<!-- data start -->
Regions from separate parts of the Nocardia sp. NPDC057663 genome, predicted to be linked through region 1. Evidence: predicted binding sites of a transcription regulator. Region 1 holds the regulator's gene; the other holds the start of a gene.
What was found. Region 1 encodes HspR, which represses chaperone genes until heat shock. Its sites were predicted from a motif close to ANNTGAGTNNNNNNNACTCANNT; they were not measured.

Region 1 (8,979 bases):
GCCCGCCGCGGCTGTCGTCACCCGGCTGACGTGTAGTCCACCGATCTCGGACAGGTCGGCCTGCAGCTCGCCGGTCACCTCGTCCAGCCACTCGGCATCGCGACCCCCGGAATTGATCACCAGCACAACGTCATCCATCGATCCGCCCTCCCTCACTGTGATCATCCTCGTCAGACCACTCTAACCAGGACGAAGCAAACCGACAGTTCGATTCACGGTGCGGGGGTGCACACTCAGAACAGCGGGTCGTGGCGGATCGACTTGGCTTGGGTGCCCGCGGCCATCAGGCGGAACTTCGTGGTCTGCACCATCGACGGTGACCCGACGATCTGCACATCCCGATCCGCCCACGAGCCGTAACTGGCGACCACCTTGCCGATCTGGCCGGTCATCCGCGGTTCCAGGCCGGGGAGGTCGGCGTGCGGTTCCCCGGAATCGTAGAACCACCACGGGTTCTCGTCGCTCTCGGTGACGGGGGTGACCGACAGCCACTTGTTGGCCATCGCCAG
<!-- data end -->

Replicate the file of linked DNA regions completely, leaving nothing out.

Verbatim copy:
Regions from separate parts of the Nocardia sp. NPDC057663 genome, predicted to be linked through region 1. Evidence: predicted binding sites of a transcription regulator. Region 1 holds the regulator's gene; the other holds the start of a gene.
What was found. Region 1 encodes HspR, which represses chaperone genes until heat shock. Its sites were predicted from a motif close to ANNTGAGTNNNNNNNACTCANNT; they were not measured.

Region 1 (8,979 bases):
GCCCGCCGCGGCTGTCGTCACCCGGCTGACGTGTAGTCCACCGATCTCGGACAGGTCGGCCTGCAGCTCGCCGGTCACCTCGTCCAGCCACTCGGCATCGCGACCCCCGGAATTGATCACCAGCACAACGTCATCCATCGATCCGCCCTCCCTCACTGTGATCATCCTCGTCAGACCACTCTAACCAGGACGAAGCAAACCGACAGTTCGATTCACGGTGCGGGGGTGCACACTCAGAACAGCGGGTCGTGGCGGATCGACTTGGCTTGGGTGCCCGCGGCCATCAGGCGGAACTTCGTGGTCTGCACCATCGACGGTGACCCGACGATCTGCACATCCCGATCCGCCCACGAGCCGTAACTGGCGACCACCTTGCCGATCTGGCCGGTCATCCGCGGTTCCAGGCCGGGGAGGTCGGCGTGCGGTTCCCCGGAATCGTAGAACCACCACGGGTTCTCGTCGCTCTCGGTGACGGGGGTGACCGACAGCCACTTGTTGGCCATCGCCAG